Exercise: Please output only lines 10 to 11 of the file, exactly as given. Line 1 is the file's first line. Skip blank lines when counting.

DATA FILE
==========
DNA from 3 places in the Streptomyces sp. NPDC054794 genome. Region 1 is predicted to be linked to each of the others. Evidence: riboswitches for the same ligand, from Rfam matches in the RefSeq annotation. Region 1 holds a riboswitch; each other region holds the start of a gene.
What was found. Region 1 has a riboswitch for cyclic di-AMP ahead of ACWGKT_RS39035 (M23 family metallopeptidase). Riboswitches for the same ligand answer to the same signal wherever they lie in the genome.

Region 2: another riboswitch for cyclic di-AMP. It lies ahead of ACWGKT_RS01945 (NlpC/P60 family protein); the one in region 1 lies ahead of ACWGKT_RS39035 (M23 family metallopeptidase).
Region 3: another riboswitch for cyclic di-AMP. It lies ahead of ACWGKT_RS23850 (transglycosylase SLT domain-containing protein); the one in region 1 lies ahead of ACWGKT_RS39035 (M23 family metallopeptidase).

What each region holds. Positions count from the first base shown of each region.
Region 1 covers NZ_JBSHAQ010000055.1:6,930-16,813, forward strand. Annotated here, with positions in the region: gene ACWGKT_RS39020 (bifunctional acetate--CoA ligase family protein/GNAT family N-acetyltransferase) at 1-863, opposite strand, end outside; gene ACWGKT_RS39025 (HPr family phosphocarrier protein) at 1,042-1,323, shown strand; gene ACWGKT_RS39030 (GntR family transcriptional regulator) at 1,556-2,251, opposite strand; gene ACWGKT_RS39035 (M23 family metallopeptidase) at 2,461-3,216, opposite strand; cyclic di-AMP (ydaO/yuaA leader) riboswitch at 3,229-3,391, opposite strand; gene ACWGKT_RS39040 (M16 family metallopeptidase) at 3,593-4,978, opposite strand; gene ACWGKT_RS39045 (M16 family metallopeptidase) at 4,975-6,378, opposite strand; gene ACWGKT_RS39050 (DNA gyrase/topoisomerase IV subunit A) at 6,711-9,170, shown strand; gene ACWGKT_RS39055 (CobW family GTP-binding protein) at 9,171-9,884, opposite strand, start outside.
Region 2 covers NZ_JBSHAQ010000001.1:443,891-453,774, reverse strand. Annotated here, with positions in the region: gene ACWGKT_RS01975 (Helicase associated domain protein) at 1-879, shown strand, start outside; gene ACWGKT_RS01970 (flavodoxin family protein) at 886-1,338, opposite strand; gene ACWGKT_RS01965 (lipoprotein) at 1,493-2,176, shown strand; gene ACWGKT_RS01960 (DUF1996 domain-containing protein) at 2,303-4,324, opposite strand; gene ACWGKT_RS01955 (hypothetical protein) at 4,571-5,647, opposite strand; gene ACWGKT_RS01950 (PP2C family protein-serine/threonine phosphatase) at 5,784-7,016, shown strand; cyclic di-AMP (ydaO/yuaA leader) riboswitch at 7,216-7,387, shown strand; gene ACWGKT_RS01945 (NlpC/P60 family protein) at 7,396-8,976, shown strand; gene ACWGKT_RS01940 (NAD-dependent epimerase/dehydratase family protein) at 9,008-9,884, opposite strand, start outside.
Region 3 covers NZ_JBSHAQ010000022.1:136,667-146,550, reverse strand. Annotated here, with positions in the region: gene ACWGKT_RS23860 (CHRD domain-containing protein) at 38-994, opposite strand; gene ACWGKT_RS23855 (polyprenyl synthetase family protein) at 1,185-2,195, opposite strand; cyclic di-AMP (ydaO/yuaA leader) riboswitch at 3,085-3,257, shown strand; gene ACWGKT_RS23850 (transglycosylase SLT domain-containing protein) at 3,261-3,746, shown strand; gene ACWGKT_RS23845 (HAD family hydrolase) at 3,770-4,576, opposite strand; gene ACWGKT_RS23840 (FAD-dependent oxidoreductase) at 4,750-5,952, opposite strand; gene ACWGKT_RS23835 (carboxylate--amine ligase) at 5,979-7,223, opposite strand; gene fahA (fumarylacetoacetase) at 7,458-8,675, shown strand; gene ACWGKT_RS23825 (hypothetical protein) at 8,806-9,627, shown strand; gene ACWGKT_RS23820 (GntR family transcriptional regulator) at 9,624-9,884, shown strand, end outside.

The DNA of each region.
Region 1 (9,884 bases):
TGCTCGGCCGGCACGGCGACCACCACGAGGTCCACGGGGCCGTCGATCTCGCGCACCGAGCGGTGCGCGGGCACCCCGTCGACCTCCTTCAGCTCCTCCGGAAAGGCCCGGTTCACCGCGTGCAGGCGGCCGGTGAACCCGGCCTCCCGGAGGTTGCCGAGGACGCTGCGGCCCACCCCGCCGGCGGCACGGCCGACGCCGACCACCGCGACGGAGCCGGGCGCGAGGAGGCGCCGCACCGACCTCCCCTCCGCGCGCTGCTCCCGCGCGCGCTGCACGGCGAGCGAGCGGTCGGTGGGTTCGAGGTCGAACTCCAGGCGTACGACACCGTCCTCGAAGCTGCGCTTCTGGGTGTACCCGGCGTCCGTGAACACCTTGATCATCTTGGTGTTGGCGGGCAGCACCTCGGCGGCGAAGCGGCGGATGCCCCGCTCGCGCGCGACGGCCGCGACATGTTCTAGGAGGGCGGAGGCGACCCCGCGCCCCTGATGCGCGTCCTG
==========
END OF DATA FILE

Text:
Region 1 (9,884 bases):
TGCTCGGCCGGCACGGCGACCACCACGAGGTCCACGGGGCCGTCGATCTCGCGCACCGAGCGGTGCGCGGGCACCCCGTCGACCTCCTTCAGCTCCTCCGGAAAGGCCCGGTTCACCGCGTGCAGGCGGCCGGTGAACCCGGCCTCCCGGAGGTTGCCGAGGACGCTGCGGCCCACCCCGCCGGCGGCACGGCCGACGCCGACCACCGCGACGGAGCCGGGCGCGAGGAGGCGCCGCACCGACCTCCCCTCCGCGCGCTGCTCCCGCGCGCGCTGCACGGCGAGCGAGCGGTCGGTGGGTTCGAGGTCGAACTCCAGGCGTACGACACCGTCCTCGAAGCTGCGCTTCTGGGTGTACCCGGCGTCCGTGAACACCTTGATCATCTTGGTGTTGGCGGGCAGCACCTCGGCGGCGAAGCGGCGGATGCCCCGCTCGCGCGCGACGGCCGCGACATGTTCTAGGAGGGCGGAGGCGACCCCGCGCCCCTGATGCGCGTCCTG